The Idea of Utility and Why It Matters for Budgeting

The Idea of Utility and Why It Matters for Budgeting

What if you ignored prices for a couple weeks and bought whatever you wanted? You’d collect some really cool belongings and memories but probably end up broke… Rather than ignoring prices or the opposite (obsessing over getting the cheapest price), what makes more sense is to look at what you actually get for your money. That’s called utility.

Introduction To Utility:

The concept of utility comes from economics.

Utility is the overall usefulness you get from something. One way to think of utility is “bang for your buck”. So utility is not money, but money buys utility.

Everyone instinctively makes decisions based on utility all the time (e.g., what should I wear today since it is rainy, what sounds good for breakfast, which podcast should I listen to on the way to work).

The economic theory behind utility is that rational people maximize utility while minimizing cost. In other words rational people pick the most useful option for the least amount of money.

The amount of utility you get from something changes as you use it. A good example is ice cream. Imagine a bowl of your favorite ice cream sitting in front of you. What flavor is it? Mine is mint chocolate chip. The first bite is so good, when the spoon hits my mouth the hair on the back of my neck stands up. I can’t wait to have another bite. The second bite is really good, but not as good as the first. The next bite is good, but now the hair on my neck is calmed down. By the time I get to the last bite my mouth is kind of cold and I’m still enjoying the flavor, but I’ve had enough. If I kept eating I’d start experiencing negative utility (fullness, bloating) and eventually I’d get sick. One bowl was the perfect amount.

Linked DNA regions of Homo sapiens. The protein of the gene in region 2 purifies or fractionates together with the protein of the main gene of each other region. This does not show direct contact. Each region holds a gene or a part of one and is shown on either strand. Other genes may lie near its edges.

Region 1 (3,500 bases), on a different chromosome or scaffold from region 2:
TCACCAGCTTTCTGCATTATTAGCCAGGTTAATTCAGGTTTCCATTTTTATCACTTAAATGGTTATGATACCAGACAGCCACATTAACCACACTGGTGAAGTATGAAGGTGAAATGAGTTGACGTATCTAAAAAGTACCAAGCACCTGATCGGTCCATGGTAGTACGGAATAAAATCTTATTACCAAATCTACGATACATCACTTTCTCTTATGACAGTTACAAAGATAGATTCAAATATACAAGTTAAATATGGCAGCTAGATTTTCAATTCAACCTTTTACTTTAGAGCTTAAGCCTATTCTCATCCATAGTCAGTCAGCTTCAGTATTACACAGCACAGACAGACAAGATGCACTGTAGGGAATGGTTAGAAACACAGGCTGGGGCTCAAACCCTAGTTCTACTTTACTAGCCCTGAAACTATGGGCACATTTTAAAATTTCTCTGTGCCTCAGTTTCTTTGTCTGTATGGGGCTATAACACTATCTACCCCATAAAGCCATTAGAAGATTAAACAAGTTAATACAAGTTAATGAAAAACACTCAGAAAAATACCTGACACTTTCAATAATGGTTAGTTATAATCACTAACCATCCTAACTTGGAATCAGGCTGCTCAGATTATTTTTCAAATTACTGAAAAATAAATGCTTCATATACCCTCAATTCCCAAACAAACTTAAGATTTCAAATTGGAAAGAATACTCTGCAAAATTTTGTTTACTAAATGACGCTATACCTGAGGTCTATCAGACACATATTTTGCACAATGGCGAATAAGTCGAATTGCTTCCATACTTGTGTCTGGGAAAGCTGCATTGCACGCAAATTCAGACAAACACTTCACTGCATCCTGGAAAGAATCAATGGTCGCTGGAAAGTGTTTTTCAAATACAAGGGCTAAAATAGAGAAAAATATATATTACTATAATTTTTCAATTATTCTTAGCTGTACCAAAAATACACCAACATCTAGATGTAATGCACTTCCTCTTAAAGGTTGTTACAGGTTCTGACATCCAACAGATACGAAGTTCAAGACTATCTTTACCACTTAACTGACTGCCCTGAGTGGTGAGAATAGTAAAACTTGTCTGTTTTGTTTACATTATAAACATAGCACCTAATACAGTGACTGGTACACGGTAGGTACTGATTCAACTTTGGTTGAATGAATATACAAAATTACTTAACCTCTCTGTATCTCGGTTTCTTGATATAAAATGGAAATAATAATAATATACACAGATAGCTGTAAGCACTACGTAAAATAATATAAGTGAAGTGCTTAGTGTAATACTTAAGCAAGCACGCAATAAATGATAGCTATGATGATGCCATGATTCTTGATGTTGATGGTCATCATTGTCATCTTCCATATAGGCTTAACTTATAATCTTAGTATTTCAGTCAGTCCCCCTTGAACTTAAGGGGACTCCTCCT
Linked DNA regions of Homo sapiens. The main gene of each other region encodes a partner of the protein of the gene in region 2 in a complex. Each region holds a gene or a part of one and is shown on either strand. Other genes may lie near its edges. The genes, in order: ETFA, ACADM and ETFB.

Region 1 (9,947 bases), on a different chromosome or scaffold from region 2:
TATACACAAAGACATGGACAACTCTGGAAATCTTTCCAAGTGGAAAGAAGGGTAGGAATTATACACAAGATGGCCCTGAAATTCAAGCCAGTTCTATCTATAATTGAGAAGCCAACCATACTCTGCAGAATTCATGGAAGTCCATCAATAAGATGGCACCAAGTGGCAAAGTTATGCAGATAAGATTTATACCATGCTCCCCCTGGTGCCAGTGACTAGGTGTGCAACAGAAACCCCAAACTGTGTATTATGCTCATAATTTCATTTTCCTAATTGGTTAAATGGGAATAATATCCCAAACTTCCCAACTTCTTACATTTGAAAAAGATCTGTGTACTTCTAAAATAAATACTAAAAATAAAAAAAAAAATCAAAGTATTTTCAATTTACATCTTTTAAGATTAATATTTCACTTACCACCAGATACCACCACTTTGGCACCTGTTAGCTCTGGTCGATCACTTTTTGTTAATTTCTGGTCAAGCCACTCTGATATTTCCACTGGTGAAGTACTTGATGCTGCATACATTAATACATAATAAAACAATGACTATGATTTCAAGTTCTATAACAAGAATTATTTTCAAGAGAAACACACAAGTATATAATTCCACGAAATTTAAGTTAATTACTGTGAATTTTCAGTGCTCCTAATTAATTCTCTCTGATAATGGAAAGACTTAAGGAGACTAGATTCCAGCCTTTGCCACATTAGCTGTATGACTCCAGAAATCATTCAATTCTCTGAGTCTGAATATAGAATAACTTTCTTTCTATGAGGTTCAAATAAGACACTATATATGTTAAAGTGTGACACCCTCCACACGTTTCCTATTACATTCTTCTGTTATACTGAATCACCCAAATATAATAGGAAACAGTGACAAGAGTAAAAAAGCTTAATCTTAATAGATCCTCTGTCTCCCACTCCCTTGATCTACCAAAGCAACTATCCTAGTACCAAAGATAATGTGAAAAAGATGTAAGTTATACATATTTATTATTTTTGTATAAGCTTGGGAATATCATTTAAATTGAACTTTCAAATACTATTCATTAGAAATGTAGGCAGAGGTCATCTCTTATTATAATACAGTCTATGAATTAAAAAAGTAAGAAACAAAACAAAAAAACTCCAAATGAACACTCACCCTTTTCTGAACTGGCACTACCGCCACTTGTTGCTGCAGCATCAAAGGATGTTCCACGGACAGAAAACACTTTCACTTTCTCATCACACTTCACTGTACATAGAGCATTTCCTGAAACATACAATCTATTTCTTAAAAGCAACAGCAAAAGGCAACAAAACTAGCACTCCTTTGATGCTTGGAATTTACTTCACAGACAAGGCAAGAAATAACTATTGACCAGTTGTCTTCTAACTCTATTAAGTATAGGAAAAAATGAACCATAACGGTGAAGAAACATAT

Utility of eating two bowls of ice cream